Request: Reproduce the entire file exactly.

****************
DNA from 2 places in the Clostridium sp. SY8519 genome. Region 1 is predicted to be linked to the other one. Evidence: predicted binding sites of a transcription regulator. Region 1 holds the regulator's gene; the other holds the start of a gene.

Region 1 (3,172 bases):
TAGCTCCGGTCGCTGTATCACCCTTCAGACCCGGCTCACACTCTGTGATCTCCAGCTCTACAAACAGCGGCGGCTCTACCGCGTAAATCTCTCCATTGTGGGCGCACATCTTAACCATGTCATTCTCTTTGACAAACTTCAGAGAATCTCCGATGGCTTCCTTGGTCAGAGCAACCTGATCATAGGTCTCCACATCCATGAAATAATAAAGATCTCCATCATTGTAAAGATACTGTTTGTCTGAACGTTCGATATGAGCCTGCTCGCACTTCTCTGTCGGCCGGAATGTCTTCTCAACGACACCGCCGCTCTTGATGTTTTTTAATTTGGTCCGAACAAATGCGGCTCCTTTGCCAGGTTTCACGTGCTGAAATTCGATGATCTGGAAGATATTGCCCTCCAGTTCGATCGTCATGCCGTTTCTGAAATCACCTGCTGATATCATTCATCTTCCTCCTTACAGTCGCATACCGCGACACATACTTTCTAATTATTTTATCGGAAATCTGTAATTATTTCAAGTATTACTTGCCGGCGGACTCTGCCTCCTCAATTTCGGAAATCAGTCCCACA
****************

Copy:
DNA from 2 places in the Clostridium sp. SY8519 genome. Region 1 is predicted to be linked to the other one. Evidence: predicted binding sites of a transcription regulator. Region 1 holds the regulator's gene; the other holds the start of a gene.

Region 1 (3,172 bases):
TAGCTCCGGTCGCTGTATCACCCTTCAGACCCGGCTCACACTCTGTGATCTCCAGCTCTACAAACAGCGGCGGCTCTACCGCGTAAATCTCTCCATTGTGGGCGCACATCTTAACCATGTCATTCTCTTTGACAAACTTCAGAGAATCTCCGATGGCTTCCTTGGTCAGAGCAACCTGATCATAGGTCTCCACATCCATGAAATAATAAAGATCTCCATCATTGTAAAGATACTGTTTGTCTGAACGTTCGATATGAGCCTGCTCGCACTTCTCTGTCGGCCGGAATGTCTTCTCAACGACACCGCCGCTCTTGATGTTTTTTAATTTGGTCCGAACAAATGCGGCTCCTTTGCCAGGTTTCACGTGCTGAAATTCGATGATCTGGAAGATATTGCCCTCCAGTTCGATCGTCATGCCGTTTCTGAAATCACCTGCTGATATCATTCATCTTCCTCCTTACAGTCGCATACCGCGACACATACTTTCTAATTATTTTATCGGAAATCTGTAATTATTTCAAGTATTACTTGCCGGCGGACTCTGCCTCCTCAATTTCGGAAATCAGTCCCACA